Author(s): Novick RP, Christie GE, Penads JR, Novick RP, Christie GE, Penads JR, Novick RP, Christie GE, Penads JR, Novick RP, Christie GE, Penads JR
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Abstract The phage-related chromosomal islands (PRCIs) were first identified in Staphylococcus aureus as highly mobile, superantigen-encoding genetic elements known as the S. aureus pathogenicity islands (SaPIs). These elements are characterized by a specific set of phage-related functions that enable them to use the phage reproduction cycle for their own transduction and inhibit phage reproduction in the process. SaPIs produce many phage-like infectious particles; their streptococcal counterparts have a role in gene regulation but may not be infectious. These elements therefore represent phage satellites or parasites, not defective phages. In this Review, we discuss the shared genetic content of PRCIs, their life cycle and their ability to be transferred across large phylogenetic distances.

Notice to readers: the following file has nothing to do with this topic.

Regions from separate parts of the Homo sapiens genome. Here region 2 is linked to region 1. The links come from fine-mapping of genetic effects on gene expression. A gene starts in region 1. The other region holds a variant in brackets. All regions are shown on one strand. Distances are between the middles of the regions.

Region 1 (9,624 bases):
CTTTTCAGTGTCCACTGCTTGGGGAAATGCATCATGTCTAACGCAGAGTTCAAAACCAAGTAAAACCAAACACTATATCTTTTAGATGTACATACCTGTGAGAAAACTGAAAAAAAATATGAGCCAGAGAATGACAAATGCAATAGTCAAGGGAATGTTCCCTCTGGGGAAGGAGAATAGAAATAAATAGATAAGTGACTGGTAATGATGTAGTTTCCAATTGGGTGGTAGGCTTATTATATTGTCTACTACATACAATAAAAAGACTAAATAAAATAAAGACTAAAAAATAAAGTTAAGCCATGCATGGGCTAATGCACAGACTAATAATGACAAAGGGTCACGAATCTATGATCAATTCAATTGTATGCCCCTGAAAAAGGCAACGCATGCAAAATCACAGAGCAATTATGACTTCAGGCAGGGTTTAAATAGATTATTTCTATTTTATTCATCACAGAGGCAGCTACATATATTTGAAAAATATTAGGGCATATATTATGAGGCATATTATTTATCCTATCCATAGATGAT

This article was published in Nat Rev Microbiol
and referenced in Journal of Data Mining in Genomics & Proteomics